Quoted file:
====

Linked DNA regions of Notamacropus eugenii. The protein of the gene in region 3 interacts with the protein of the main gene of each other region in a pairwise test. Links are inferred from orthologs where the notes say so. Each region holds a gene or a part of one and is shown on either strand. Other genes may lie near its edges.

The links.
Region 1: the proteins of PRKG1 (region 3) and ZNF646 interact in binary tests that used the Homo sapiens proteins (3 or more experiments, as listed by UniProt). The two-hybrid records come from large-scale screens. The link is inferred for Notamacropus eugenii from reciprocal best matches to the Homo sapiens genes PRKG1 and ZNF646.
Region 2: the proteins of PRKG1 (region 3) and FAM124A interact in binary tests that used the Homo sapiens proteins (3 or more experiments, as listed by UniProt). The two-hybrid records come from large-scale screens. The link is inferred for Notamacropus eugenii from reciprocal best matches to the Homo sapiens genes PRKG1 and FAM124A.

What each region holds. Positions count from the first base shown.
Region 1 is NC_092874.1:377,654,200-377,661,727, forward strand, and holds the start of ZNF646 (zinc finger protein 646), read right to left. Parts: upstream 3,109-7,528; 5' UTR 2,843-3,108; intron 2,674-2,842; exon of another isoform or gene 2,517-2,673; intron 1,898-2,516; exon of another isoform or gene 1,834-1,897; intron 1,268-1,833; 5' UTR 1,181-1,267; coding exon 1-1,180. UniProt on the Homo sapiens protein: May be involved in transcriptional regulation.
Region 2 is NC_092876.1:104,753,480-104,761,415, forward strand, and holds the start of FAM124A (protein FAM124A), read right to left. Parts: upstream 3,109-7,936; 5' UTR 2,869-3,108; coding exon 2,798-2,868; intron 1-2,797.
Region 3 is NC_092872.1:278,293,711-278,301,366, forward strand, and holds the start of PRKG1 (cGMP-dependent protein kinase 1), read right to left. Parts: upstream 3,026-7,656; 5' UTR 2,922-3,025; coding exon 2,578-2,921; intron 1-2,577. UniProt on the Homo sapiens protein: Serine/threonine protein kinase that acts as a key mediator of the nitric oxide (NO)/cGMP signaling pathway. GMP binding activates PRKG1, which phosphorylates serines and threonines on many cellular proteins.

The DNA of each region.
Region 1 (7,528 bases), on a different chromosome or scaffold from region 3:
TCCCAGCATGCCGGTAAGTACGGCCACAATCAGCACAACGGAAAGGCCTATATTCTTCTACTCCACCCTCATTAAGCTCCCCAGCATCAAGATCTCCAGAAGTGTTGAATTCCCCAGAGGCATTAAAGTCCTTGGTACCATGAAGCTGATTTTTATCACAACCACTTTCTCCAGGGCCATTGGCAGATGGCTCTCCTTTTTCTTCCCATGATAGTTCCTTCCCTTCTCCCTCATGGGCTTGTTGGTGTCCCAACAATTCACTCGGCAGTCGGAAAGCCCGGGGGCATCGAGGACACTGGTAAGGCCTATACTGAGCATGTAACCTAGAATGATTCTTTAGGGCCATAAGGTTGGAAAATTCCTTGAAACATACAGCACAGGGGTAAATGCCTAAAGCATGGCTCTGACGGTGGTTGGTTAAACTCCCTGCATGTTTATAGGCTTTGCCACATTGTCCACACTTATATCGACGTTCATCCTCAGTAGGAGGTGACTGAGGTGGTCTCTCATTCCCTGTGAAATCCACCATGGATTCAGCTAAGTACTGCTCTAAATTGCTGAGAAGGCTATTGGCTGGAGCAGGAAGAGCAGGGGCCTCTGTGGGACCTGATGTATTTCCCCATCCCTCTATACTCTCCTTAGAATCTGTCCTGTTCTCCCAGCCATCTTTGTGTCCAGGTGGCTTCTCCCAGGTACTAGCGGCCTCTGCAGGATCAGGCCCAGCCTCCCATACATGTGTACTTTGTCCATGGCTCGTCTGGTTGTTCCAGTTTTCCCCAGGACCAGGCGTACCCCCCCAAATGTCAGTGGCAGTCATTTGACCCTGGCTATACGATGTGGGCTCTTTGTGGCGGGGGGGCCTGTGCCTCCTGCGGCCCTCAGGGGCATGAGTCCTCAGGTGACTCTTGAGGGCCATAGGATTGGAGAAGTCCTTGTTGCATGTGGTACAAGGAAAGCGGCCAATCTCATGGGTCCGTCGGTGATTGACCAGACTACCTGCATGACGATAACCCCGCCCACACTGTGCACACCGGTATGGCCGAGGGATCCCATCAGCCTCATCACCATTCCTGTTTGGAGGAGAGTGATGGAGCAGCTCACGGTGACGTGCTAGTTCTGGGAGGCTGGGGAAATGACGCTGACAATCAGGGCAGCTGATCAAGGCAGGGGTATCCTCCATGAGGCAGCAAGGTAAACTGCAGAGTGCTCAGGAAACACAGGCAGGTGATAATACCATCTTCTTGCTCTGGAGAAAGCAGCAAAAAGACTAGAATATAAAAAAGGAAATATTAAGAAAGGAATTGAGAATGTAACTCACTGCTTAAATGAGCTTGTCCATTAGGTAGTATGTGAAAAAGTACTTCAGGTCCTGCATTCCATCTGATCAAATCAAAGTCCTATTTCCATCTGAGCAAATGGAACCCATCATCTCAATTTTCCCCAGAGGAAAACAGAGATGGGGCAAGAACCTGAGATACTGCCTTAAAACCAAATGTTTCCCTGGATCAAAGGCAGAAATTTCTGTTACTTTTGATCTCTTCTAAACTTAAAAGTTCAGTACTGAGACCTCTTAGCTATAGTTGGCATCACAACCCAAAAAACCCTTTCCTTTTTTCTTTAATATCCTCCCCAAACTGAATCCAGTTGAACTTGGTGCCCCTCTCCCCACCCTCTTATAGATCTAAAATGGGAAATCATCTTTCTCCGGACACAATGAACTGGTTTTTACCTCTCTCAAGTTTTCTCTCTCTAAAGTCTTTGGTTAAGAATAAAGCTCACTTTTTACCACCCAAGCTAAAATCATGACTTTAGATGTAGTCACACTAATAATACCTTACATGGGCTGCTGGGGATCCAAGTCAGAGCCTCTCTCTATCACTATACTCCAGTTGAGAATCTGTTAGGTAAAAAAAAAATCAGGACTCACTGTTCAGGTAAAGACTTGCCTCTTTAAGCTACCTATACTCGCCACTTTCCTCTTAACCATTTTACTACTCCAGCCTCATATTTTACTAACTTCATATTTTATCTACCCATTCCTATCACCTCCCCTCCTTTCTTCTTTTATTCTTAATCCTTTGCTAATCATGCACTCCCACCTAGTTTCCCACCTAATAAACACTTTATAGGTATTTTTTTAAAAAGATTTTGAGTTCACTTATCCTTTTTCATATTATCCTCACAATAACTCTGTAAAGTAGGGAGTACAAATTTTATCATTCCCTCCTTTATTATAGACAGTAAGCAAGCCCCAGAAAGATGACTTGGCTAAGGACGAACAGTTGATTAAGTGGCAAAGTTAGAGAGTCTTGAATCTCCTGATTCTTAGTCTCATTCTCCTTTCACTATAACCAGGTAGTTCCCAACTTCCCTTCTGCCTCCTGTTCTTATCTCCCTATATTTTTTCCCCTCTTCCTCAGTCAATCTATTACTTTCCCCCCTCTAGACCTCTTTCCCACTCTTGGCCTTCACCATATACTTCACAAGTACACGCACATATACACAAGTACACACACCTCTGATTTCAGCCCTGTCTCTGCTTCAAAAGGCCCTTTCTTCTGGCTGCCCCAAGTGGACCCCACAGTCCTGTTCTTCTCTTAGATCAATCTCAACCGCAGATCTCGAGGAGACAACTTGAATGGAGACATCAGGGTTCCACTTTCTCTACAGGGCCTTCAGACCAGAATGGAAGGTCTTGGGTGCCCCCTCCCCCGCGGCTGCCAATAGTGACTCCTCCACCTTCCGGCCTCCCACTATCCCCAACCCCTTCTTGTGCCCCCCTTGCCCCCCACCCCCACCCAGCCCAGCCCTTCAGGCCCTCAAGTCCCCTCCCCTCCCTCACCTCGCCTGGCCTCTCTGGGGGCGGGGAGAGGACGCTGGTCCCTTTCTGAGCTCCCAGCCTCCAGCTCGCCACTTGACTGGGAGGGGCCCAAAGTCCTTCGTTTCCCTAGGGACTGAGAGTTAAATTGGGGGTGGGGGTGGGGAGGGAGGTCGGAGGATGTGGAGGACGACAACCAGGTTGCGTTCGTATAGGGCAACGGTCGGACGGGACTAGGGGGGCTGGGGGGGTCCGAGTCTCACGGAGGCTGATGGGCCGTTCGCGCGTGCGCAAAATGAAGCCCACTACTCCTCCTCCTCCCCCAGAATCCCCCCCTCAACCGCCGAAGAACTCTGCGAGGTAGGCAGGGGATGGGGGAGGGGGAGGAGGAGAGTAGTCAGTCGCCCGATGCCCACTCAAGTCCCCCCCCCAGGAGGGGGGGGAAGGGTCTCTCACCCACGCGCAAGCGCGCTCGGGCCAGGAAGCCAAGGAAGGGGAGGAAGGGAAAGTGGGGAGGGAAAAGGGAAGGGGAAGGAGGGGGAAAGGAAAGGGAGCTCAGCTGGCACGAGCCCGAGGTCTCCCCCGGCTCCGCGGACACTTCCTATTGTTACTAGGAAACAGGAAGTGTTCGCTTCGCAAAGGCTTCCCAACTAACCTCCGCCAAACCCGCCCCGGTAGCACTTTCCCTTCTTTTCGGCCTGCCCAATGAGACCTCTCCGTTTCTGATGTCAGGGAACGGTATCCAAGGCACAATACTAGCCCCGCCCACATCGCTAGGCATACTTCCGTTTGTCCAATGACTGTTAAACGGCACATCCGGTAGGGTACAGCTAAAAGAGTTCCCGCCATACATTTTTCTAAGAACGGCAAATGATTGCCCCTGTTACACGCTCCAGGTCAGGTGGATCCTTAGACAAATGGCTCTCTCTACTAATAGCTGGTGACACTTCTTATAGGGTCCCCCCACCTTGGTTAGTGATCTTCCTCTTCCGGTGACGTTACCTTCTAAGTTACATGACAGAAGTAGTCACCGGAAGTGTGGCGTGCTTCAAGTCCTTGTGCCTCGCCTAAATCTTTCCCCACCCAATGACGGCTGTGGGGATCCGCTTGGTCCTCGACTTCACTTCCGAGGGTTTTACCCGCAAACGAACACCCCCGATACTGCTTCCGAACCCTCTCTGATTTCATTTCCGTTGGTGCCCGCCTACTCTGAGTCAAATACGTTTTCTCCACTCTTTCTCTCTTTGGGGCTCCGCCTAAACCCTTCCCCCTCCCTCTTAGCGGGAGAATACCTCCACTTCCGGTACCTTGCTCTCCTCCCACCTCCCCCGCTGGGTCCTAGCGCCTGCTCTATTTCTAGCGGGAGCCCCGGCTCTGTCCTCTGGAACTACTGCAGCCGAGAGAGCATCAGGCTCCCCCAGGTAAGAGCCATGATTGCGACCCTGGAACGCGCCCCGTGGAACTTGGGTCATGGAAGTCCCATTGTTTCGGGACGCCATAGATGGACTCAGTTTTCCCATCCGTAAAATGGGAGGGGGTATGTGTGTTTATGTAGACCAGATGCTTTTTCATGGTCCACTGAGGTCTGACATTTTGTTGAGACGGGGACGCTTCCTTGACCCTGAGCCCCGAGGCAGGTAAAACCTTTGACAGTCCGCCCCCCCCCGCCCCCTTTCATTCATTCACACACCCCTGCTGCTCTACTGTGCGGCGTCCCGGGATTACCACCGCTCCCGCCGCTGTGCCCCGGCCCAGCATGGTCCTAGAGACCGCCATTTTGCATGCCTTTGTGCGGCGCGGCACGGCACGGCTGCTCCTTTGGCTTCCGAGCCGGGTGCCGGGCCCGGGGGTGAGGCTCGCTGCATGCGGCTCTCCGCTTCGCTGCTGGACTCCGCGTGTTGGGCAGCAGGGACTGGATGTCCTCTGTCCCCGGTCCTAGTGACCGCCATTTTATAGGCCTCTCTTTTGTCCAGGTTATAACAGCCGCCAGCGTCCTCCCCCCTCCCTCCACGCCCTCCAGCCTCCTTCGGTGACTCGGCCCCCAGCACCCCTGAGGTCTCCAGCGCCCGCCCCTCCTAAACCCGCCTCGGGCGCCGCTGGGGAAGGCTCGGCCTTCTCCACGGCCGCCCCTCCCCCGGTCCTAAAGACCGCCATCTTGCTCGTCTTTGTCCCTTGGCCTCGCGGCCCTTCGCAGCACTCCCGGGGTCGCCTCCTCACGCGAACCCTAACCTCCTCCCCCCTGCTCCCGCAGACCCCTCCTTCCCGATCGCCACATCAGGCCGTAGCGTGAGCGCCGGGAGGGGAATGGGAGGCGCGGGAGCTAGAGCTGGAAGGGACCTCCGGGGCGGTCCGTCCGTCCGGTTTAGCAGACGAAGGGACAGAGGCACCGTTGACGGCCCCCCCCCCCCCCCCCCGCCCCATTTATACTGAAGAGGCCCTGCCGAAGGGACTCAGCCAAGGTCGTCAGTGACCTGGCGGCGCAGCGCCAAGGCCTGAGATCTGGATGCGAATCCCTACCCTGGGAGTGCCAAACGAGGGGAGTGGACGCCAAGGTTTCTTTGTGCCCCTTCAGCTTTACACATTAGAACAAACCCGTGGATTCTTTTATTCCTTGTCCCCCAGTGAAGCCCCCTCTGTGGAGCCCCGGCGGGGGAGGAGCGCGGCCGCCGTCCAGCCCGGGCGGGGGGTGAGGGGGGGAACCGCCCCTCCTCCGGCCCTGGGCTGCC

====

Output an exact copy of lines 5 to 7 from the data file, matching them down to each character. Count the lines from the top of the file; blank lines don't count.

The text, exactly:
What each region holds. Positions count from the first base shown.
Region 1 is NC_092874.1:377,654,200-377,661,727, forward strand, and holds the start of ZNF646 (zinc finger protein 646), read right to left. Parts: upstream 3,109-7,528; 5' UTR 2,843-3,108; intron 2,674-2,842; exon of another isoform or gene 2,517-2,673; intron 1,898-2,516; exon of another isoform or gene 1,834-1,897; intron 1,268-1,833; 5' UTR 1,181-1,267; coding exon 1-1,180. UniProt on the Homo sapiens protein: May be involved in transcriptional regulation.
Region 2 is NC_092876.1:104,753,480-104,761,415, forward strand, and holds the start of FAM124A (protein FAM124A), read right to left. Parts: upstream 3,109-7,936; 5' UTR 2,869-3,108; coding exon 2,798-2,868; intron 1-2,797.